We take a look at the true innovation and widespread influence James Brown had as he evolved his sound and created funk music in the process.
Very few individuals can lay claim to having invented an entire genre of music. Thomas A. Dorsey is often credited with creating gospel music, Bill Monroe with bluegrass, Ornette Coleman with free jazz, Fela Kuti with Afrobeat … there may be one or two others. Of course, none of these artists worked in a bubble, and one can point to multiple sources that either pre-dated these artists’ contributions or led directly to their inspiration, but each of these artists took existing ingredients and baked them into something recognizably new.
Which brings us to James Brown, who (more or less) invented funk music. That more or less is important, because even Brown himself pointed to Little Richard for having introduced funk into rock and roll and there are some precedents in the music of New Orleans (guys like Professor Longhair and Dave Bartholomew), but it really is James Brown who molded funk into a separate genre from rock, soul, and R&B. It’s his template that gave rise to all the various funk music subgenres, transformed jazz, and provided hip hop with its samples. Given the predominance of hip hop in today’s music industry, and its reliance on funk records, one could argue that James Brown is the most influential musician of the twentieth century.
Of course, how much of the invention of funk music is attributable to Brown and how much to his band is debatable. Considering that Brown assembled his musicians and gave them direction, he still commands much (if not most) of the credit, but from now when I talk about James Brown, I’m really referring to him and his band.
What’s interesting about Brown’s career is how you can hear him create and evolve this new genre, paring it down to its core elements, and then teaching a new generation of musicians who would go on to form other bands that spread the funk gospel to the world.
Brown began his career as a soul singer, much in the same vein as his hero, Little Richard. Early James Brown hits are fine examples of R&B, for example, “Please, Please, Please,” which became James Brown and the Famous Flames’ (his first vocal group) signature song. This song was originally released in 1956, though this was still pretty exemplary of his sound as late as 1964, as seen here in his amazing TAMI performance.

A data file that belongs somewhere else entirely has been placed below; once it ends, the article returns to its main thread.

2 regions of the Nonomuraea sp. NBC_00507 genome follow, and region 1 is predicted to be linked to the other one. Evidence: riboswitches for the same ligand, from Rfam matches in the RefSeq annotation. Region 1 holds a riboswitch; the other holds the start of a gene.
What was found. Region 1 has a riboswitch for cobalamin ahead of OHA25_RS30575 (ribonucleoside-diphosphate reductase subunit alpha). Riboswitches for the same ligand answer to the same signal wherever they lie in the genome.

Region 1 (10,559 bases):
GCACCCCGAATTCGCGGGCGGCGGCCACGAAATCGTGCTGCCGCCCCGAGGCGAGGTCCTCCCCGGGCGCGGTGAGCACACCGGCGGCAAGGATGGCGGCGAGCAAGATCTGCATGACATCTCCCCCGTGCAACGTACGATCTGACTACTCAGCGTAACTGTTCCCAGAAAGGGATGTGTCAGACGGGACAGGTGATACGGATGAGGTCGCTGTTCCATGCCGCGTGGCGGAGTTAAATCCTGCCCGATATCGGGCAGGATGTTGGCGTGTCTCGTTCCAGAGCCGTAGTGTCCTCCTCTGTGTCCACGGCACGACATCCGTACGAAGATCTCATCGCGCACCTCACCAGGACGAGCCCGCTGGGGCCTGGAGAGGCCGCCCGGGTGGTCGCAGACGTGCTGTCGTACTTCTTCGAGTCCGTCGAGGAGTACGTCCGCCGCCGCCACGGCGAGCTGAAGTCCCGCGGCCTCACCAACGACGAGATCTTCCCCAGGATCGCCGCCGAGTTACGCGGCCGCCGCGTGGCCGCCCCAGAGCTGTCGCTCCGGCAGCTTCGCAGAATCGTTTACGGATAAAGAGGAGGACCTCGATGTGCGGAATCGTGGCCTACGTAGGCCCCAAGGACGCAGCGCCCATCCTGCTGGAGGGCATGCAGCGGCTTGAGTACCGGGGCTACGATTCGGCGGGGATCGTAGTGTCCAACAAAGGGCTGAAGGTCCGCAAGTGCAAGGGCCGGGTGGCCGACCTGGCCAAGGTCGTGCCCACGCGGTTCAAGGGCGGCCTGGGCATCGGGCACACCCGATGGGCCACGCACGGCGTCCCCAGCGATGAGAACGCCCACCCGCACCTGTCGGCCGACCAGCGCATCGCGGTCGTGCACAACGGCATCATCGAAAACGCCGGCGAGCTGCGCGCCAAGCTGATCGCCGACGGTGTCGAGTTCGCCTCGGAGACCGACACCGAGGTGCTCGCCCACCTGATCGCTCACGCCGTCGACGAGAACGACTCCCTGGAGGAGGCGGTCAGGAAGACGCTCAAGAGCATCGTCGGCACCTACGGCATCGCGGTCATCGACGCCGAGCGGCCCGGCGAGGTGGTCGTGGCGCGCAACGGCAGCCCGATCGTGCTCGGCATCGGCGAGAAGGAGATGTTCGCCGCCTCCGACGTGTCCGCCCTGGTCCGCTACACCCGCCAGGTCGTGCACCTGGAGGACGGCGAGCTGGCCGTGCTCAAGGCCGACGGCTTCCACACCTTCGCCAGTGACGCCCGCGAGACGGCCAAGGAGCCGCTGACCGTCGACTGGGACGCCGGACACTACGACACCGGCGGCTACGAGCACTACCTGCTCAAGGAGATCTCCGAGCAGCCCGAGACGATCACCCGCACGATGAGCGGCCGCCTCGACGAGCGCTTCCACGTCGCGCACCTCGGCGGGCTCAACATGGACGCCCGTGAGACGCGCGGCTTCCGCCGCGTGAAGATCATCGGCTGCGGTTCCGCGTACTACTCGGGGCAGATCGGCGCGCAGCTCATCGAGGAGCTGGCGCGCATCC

Note the 12/8 time signature, the bluesy I-IV-V chord progression, the standard horn arrangement, and the classic soul interplay between Brown and the Flames. It’s a more hysterical and dramatic performance than his R&B peers, but otherwise, it’s a song that Jackie Wilson, Otis Redding, or Sam Cooke could have performed. (Though the cape bit is pure James Brown.)
By 1964, Brown’s sound was starting to change. Although “Papa’s Got a Brand New Bag” often gets the credit as the first funk number, it’s really his 1960 song, “Think,” that gets the ball rolling. “Think” was actually a cover, and it’s worth checking out the “5” Royales’ original to get a sense of what a revolution Brown’s version was.
Note the emphasis on the backbeat (the claps on beats 2 and 4) and how the song swings — elements that were typical of R&B boogie-woogie at the time. The chorus definitely does emphasize the one (the first beat) but the rest of the song does not.
Now Brown’s cover, which takes the chorus’ emphasis on the one and carries it through the whole song.
This didn’t come out of the blue. The rhythm and even the piano part are reminiscent of Charlie Parker and Miles Davis’ version of “A Night in Tunisia” from 1946.
Though again, Parker’s band limits that emphasis on the one to just the head. After that, the song jumps into standard jazz swing. Brown sticks with that rhythm for the entire song.
“The one” is one of those terms so closely associated with James Brown that it’s kind of easy to gloss over how unique that innovation was.